We all know the walk and turn test. Walk in a straight line, turn around, and do it again, how hard can it be? Well, nobody walks with their heels to their toes, and being asked to perform a feat of balance in a high pressure situation (while the cop that pulled you over waits to arrest you) doesn’t exactly put the odds in your favor regardless of what you’ve had to drink. 

How does the walk and turn (WAT) test work? Is there a trick to passing it, and does failing actually prove anything about your sobriety, or lack thereof? Standardized field sobriety tests are made with your failing them in mind. If you’ve been arrested for DWI in Texas, whether you passed or failed your standardized sobriety test, you need the best lawyer you can possibly find to protect your freedom. Call Thiessen Law Firm at (713) 864-9000 to begin building your defense today. 

How does the walk and turn test work?

The walk and turn test is one of many standardized sobriety tests developed by the National Highway Traffic Safety Administration (NHTSA) in the 1970s but is one of the few that has yet to fall out of use. Is it as simple as walking in a line and then walking back? The instructions for the test are as follows:

  1. Place your feet on the line with feet in a heel-to-toe position with your left foot in front of your right foot and your arms at your sides.

The officer will then demonstrate the position while he finishes giving instructions.

  1. Do not begin before you are instructed to.
  2. When instructed to begin, take nine steps with your feet heel-to-toe on the line.
  3. On the ninth step, turn around using a small series of steps
  4. Return on the line taking nine more steps with your feet heel-to-toe.

Keep in mind that you must: 

  1. Count each of these steps out loud and look at your feet while walking.
  2. You may not raise your arms from your side or stop once you have begun. 
  3. You must agree that you understand these instructions before beginning. 

As you can see, although “walk in a straight line and then do it again” may seem simple, it is anything but that. If you fail to follow instructions or otherwise make a mistake on the test, the arresting officer will document it as a “clue,” and if too many clues are observed you will fail the test. How is the walk and turn test scored?

What are the 8 clues in the walk and turn test?

Misunderstand the (incredibly complicated and unrealistic) instructions, get marked down for the following clues, and you might fail the test. So, what are the clues exactly? The 8 walk and turn clues officers watch for include if the suspect:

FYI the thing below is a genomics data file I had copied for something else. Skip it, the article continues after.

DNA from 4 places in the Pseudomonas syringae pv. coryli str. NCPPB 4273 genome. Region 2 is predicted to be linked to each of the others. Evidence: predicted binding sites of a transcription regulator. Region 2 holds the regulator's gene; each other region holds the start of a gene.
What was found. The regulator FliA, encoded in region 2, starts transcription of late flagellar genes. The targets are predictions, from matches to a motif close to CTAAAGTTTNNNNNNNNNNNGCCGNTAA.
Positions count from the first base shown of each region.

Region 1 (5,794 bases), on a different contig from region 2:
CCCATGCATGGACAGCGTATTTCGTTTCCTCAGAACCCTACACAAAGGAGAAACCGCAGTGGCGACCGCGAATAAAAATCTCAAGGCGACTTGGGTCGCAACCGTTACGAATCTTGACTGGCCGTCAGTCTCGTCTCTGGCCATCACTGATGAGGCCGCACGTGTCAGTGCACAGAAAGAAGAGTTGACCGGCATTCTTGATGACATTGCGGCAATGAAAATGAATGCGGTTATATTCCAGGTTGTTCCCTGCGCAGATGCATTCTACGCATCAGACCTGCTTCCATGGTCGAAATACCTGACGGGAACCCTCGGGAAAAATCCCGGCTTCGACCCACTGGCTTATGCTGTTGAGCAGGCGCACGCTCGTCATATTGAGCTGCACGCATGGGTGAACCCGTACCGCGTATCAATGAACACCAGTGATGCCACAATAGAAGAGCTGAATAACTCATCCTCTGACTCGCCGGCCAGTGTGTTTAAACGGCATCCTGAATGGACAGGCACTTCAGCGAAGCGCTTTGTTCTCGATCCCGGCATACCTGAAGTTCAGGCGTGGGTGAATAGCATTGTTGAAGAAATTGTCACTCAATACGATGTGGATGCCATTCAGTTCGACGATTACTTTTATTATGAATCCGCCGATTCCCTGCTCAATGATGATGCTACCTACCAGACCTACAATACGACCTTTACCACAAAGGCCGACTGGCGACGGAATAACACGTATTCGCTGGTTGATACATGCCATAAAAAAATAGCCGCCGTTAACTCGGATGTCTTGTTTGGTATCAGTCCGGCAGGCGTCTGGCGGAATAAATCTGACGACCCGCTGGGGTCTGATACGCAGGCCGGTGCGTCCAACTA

1. Can’t balance while being read instructions
  2. Starts walking too soon
  3. Stops walking for any reason
  4. Misses their heel touching their toe by more than half an inch
  5. Raises their arms more than six inches for balance
  6. Makes an improper turn
  7. Takes more or less than nine steps
  8. Steps off of the line

How many clues do you need to fail the walk and turn test? This question at least has a simple answer. Just two clues and you fail. We don’t know about you, but we think starting a second too early or raising your arms a bit too high doesn’t sound like something that should send you to jail. 

You most likely already assumed this, but the test is bogus. Here are some more reasons why.

Problems with the walk and turn test

Are field sobriety tests accurate? It’s a question that we get often. The main problem with sobriety tests is that they aren’t designed to be accurate, they are designed to make it easier to put you in jail. Each sobriety test has unique problems that all stem from not being developed for accuracy, or by scientists, and being put together to make more arrests. Like the one leg stand test and the horizontal gaze nystagmus test, the walk and turn test is pretty unfair because: 

  • Much of the population is overweight, and this has an effect on a person’s ability to balance
  • Back injuries, neck injuries, and leg injuries can make it difficult to walk and balance
  • Nervousness, inexperience, lack of coordination, and language barriers can all affect the results, and it is up to the arresting officer is to determine whether or not these factors are in play
  • Nobody is given a practice run
  • These tests are administered in environments non-conducive to focus and prone to interfering variables, like busy roadsides
  • Police are trained to conduct these tests by other police officers, not doctors or scientists

None of these problems will dissuade a police officer from arresting you for suspicion of DWI. The only person who can argue that these problems with the WAT test interfered with the conclusion of the arresting officer is your lawyer. 

Continue reading: Can you refuse a sobriety test?

Couldn’t leg out your walk and turn test? Let Thiessen Law Firm help.

If you failed your walk and turn test and were then arrested on suspicion of DWI, your story could be far from over. The tests that were used to arrest you, and the same ones they will try to use to charge you, are founded on bad faith and bad science. 

Even the NHTSA admits that if the WAT test is administered to their exact specifications, the accuracy rate is only around 60%. It’s a wonder that these tests are still used for anything, much less to convict a person of a crime they may not have committed. Still, in order to challenge the results of a sobriety test of any kind, you’ll need a lawyer who knows their stuff.

Mark Thiessen of Thiessen Law Firm is a DWI expert as well as an ACS-CHAL Lawyer Scientist. If anyone is qualified to call into question the intersection of DWI science and law, it’s him. Call Thiessen Law Firm today at (713) 864-9000 or contact us online for a free consultation.

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Mark Thiessen is an aggressive trial lawyer best known for his devotion to justice for his clients and high rank as a DWI Super Lawyer in Texas.